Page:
16 Tiny Buddhas

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I avoided my room like the plague when I was following the Japanese Art of Tidying protocal to declutter last year. It’s her fault, really, Marie Kondo’s. She recommended waiting until everything else was sorted and purged before beginning on sentimental items. I took that to mean craft supplies as well.

So I waited. And waited. Until this year.

My approach to this cataloging, decluttering, organizing task has me going room to room. I do like how Ms. Kondo had me group items last year and if it hadn’t been for that I would probably be in a heap at the back of my closet, murmuring, trying to rock myself back to reality.

I started on my room yesterday. When I say ‘my room’ I am referring to that space that is sometimes a jewelry studio, or a library, or an office, or most recently, a hole full of flat surfaces on which to put things to go through at a later date.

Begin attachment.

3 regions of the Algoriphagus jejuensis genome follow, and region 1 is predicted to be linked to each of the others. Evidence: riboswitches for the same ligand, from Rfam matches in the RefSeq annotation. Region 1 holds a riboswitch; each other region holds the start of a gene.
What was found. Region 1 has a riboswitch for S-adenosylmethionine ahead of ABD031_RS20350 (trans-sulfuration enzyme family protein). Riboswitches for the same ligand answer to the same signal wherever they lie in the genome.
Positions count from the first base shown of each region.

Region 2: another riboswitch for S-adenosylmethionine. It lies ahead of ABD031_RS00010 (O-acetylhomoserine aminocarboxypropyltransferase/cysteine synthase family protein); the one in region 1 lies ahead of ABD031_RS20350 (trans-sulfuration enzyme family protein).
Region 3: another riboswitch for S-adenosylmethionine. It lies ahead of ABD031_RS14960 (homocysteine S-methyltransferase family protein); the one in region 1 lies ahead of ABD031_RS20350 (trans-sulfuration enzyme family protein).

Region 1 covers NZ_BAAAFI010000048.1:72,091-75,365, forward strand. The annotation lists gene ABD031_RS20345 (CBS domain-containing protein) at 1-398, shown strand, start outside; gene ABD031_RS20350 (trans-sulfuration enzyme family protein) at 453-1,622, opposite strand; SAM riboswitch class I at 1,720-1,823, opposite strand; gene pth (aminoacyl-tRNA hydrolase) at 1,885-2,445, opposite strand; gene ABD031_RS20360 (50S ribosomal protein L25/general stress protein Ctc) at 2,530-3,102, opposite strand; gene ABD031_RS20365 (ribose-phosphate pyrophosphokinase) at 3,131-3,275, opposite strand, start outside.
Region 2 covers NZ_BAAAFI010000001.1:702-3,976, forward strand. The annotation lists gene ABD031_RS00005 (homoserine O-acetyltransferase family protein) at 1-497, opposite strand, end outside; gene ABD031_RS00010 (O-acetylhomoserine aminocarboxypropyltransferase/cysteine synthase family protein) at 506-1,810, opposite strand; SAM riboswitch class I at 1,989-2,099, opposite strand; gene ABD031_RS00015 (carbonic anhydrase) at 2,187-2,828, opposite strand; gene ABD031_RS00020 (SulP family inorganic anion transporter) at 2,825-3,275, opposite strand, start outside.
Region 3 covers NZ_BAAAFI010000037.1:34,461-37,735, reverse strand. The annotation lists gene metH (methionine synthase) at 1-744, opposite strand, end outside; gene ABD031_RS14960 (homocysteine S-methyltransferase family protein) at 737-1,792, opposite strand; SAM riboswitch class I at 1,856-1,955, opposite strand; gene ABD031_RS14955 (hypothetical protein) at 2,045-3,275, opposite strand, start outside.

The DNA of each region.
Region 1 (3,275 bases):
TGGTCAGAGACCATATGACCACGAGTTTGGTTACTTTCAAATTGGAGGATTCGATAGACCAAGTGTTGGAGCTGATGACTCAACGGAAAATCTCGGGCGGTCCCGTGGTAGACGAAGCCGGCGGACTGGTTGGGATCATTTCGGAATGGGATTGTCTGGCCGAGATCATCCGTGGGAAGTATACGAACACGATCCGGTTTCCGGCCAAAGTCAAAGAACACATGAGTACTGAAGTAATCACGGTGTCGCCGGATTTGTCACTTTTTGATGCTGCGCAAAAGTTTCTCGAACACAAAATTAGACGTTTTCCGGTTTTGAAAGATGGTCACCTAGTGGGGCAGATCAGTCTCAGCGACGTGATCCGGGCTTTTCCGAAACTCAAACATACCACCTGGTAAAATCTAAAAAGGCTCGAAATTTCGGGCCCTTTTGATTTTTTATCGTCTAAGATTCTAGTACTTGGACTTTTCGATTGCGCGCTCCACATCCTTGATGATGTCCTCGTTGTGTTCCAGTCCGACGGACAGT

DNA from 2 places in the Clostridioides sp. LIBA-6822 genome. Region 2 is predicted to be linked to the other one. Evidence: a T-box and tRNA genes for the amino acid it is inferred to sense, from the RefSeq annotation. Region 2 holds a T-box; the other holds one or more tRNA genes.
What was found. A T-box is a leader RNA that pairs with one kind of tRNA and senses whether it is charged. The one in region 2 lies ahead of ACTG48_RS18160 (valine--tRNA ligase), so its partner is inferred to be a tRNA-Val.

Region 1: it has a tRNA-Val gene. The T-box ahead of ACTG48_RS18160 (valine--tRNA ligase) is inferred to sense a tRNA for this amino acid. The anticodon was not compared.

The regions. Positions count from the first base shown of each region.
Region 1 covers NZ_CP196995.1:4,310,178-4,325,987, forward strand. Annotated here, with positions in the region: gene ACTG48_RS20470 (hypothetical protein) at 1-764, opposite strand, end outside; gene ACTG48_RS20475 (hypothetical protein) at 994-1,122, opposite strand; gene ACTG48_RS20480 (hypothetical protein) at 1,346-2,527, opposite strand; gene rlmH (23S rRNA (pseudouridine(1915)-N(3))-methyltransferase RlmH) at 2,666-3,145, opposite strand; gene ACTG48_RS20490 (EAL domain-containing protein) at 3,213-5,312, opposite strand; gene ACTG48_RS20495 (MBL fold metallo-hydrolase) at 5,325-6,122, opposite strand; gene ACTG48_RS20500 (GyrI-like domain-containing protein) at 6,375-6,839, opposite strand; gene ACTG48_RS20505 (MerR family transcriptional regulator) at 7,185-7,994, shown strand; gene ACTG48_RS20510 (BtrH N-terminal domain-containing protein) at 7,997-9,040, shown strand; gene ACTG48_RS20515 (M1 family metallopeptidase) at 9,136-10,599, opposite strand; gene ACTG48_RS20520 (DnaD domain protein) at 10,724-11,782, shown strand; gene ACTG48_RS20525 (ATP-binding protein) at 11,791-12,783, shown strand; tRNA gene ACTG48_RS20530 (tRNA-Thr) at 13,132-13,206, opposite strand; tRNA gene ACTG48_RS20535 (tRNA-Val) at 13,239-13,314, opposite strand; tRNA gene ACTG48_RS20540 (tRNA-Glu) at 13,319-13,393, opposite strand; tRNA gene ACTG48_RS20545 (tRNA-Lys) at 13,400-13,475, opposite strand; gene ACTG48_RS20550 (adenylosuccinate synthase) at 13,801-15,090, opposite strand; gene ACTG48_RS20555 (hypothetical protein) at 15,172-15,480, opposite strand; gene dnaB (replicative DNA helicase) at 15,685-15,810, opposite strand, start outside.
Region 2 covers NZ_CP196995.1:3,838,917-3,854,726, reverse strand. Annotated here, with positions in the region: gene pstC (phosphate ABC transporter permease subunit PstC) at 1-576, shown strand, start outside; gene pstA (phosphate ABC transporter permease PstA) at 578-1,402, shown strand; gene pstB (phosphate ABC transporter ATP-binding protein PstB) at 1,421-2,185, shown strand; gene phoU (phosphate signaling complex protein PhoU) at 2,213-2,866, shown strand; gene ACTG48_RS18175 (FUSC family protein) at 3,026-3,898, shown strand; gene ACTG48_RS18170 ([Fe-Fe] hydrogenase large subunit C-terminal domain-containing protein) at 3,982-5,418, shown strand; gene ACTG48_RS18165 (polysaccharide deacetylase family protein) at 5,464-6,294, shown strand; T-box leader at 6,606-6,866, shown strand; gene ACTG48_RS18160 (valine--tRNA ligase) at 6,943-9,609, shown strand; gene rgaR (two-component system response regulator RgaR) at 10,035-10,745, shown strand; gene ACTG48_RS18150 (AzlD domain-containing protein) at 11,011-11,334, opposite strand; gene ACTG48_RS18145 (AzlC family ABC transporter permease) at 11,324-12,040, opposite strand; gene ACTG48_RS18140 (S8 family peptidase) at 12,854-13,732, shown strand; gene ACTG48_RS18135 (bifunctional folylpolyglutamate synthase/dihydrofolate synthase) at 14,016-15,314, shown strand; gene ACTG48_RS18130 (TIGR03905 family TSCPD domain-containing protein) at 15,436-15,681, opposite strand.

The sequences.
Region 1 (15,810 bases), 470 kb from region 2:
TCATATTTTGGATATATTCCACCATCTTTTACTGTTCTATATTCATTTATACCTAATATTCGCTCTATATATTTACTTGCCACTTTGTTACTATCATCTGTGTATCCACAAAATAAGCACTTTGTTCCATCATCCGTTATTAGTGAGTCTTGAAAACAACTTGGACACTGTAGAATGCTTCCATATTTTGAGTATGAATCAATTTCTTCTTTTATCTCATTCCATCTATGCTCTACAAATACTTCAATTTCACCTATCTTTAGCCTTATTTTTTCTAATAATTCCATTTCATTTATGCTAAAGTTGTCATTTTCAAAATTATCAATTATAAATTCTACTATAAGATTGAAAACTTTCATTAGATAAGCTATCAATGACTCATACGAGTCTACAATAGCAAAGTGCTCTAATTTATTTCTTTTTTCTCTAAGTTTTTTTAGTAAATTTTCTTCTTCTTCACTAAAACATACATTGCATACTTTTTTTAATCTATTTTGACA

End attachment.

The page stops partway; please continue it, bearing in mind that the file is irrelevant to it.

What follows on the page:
This is that later date.

I dreaded it. Knowing that there was so much stuff in there. So many little tiny things to go through and count. Craft stuff, jewelry making supplies, 2 filing cabinets, a large bookcase full of books and an altar on top hosting a meeting of the tiniest Buddhas and Hindu deities along with shells, crystals, candles and rocks. Always rocks.

But it has been liberating, as I think I knew it would be.

I wasn’t sure exactly what to count, how to count. Do I count every paperclip or just the container holding them? What about paper for the printer? Why count each piece? I decided, for now anyway, to count loose things. Pens, pencils, pads of paper, staplers, that sort of thing. I counted the containers that held pencils and binder clips and every empty file folder. I counted the furniture and artwork and the lamps. When I got to the bookcase I counted everything, down to the last tiny shell and wobbly bronze Ganesh the size of my pinky fingernail.

Altar items: